Posts Tagged: Proprietary Technology



Cable Propelled Transit: An Open Technology?

Plaques depicting the the Palm Springs Aerial Tramway's original builder, Von Roll, and the rebuilder, Doppelmayr. Image from flickr user bossco.

The new Roosevelt Island Tram (RIT) is likely to generate renewed interest in cable transit and urban gondolas. What it may also do is demonstrate to the wider transit planning community that Cable Propelled Transit is an “open” platform and not (necessarily) subject to the issue of proprietary technology.

Let me explain:

The Roosevelt Island Tram was built in the 1970’s by the Swiss lift manufacturer Von Roll. Two decades later, Von Roll was acquired by the Austrian manufacturer Doppelmayr in 1996. You would expect, therefore, that the Roosevelt Island Tram would’ve been rebuilt by Doppelmayr as well.

If you did expect that, you’d be wrong.

The Roosevelt Island Tram was in fact rebuilt by Leitner-Poma; Doppelmayr’s closest and most direct competitor.

I have no knowledge about the selection process behind the RIT rebuild. I don’t know why Leitner-Poma was chosen over Doppelmayr, nor do I really care. I don’t even know if Doppelmayr participated in the bidding process or even if there was a bidding process. None of this matters to me.

What matters to me is this: Having three different companies (two of which are fierce competitors) working on the same system over a span of 30 years demonstrates that cable transit is an open technology.

That is, the fundamentals are so common across the industry that any of the players can work on each other’s systems. That encourages competition and keeps prices low. It also prevents white elephant situations where cities find themselves trapped out-of-production technologies, desperate for parts that no longer exist; a situation plaguing Toronto’s ill-fated ICTS vehicles.

The argument for open technologies in transit is common enough that it took me just under one minute to find three espousing the idea:

Try it yourself. Google “proprietary technology” and “transit” and/or “public transportation” and you’ll find no shortage of arguments in favor of open platforms. None favor closed platforms.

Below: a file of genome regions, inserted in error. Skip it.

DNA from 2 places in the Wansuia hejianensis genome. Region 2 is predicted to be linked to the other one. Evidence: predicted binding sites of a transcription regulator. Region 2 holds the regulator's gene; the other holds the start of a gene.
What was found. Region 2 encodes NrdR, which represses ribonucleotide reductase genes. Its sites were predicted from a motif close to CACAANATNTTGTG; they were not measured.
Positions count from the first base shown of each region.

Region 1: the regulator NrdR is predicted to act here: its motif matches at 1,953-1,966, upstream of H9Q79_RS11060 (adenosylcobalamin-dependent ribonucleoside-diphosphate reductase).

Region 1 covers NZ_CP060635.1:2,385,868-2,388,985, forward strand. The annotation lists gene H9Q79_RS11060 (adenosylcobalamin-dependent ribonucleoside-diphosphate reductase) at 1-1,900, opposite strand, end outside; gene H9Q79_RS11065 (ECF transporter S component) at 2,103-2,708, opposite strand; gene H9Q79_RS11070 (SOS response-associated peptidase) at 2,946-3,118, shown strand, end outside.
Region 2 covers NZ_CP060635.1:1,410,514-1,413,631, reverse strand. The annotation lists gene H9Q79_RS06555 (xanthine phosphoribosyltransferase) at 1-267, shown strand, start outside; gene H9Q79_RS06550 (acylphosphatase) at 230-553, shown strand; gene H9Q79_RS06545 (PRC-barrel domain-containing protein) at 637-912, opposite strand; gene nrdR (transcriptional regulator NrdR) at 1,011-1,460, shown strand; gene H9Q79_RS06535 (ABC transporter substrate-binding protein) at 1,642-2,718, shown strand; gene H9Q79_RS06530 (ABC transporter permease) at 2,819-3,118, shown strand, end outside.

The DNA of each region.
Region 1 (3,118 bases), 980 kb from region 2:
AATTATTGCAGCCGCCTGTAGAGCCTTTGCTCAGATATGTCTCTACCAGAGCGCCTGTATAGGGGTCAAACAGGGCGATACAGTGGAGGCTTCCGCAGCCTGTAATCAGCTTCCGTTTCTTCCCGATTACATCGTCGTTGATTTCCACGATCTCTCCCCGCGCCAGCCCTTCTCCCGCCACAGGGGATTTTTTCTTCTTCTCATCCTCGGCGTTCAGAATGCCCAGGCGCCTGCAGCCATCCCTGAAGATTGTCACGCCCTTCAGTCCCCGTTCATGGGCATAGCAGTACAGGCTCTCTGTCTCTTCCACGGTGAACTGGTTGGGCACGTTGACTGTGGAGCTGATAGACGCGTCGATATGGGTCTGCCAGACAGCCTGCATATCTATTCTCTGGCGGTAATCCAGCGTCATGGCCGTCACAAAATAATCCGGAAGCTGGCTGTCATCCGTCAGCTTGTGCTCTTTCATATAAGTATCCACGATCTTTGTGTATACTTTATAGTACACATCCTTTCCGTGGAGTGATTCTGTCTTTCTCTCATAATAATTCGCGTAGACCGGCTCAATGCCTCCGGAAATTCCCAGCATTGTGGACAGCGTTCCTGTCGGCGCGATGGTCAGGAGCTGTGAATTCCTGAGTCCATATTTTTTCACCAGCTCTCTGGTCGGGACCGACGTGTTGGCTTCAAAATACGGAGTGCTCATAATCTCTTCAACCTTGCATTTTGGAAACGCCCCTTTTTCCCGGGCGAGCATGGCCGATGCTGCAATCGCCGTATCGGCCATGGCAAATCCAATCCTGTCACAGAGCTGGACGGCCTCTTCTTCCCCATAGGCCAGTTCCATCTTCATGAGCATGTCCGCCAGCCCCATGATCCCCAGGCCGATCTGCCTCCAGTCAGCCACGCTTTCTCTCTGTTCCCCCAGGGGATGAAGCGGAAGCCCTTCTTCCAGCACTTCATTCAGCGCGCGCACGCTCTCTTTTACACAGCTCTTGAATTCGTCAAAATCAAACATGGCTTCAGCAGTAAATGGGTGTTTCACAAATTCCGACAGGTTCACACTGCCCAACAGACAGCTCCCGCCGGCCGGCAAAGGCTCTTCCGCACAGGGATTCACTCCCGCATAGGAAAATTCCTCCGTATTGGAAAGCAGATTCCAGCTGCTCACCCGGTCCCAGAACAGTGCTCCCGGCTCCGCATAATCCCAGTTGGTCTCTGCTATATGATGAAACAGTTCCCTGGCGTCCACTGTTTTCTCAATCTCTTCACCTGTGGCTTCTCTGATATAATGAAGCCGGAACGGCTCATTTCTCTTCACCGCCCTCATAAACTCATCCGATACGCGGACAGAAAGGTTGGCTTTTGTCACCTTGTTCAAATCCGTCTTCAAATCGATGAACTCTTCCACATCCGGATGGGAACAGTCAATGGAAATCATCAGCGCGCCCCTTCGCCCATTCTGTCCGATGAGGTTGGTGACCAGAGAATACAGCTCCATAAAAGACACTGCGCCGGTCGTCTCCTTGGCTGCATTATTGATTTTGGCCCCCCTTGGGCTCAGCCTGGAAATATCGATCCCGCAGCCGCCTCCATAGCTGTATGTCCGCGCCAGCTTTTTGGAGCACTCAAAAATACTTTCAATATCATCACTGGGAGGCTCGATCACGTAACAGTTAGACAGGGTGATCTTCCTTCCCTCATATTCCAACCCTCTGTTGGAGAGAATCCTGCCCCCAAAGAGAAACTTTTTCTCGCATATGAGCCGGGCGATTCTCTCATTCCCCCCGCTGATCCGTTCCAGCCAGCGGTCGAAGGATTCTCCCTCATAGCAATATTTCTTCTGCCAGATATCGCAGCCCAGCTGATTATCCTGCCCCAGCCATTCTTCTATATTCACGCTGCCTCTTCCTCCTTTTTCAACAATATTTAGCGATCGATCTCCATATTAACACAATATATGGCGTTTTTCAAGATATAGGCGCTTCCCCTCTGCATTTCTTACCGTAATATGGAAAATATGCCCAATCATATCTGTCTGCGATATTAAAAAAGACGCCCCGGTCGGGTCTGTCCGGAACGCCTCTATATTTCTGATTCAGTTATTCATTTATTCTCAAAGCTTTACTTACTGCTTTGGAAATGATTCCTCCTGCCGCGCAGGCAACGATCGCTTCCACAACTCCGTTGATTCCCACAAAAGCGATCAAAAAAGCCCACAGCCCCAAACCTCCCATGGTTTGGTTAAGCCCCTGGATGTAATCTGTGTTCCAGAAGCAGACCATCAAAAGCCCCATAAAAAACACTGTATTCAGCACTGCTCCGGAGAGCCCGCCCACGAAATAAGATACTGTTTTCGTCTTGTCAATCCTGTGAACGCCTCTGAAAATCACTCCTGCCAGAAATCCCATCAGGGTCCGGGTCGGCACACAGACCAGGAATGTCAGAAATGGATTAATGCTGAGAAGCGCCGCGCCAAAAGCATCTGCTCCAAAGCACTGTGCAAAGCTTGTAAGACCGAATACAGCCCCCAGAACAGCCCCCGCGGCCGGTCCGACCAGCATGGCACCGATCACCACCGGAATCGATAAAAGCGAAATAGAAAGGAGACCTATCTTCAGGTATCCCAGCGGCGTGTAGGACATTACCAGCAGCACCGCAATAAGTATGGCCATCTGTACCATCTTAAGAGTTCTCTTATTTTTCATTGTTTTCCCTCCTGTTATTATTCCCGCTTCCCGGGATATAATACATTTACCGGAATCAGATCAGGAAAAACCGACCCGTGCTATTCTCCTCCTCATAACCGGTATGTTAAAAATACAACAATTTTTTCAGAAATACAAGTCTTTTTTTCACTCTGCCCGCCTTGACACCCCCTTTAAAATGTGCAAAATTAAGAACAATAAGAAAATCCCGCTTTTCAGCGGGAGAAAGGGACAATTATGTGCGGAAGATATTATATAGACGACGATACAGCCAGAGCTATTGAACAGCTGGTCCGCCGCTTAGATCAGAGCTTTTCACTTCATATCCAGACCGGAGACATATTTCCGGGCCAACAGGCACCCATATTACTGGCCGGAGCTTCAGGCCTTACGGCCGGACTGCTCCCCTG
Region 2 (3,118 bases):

(Now that I think about it, I don’t think I’ve ever heard a strong argument in favor of closed platforms in public transportation. If you can think of one, I’m all ears, but I’m not sure it exists.)

As transit moves towards things like smart fare cards and ticketing systems, the current debate about “openness” centers around information technology platforms, but the principal still applies to vehicle and mode choice.

Basically, cities don’t like playing with proprietary technology. They need it to be as open as possible. Certainly every transit manufacturer will have their own patents and intellectual property, but at the end of the day, the fundamentals behind a given technology have to be similar enough across the industry to allow any major competitor to build, operate and maintain any given system.

Collectively, the Doppelmayr-Garaventa Group and Leitner-Poma (and/or their parent companies) have built 22,000 ropeway systems around the world. Those systems need parts, operators and maintainers. Yes, there are subtle differences between urban ropeway systems and non-urban systems, but the fundamentals are the same. It seems highly unlikely that any city that chooses to build an urban gondola would have any trouble finding parts in the future.

And it’s not like these companies are going out of business any time soon:

Leitner was founded in 1888 and Doppelmayr in 1892. If you want industry stability, that should speak for itself. For the sake of comparison; Bombardier, one of the world’s largest LRT manufacturers, is a relative youngster. It was founded in 1942.

By virtue of this attachment to history, the industry uses (literally) centuries old techniques and technologies not subject to strict intellectual property and patents. The technology is common enough across the industry to allow different companies to work on and maintain each other’s systems.

In other words: Cable Propelled Transit is an open technology. While examples shouldn’t be necessary to prove this fact, it’s great that the Roosevelt Island Tram demonstrates that the cable industry is indeed up to the task of openness.

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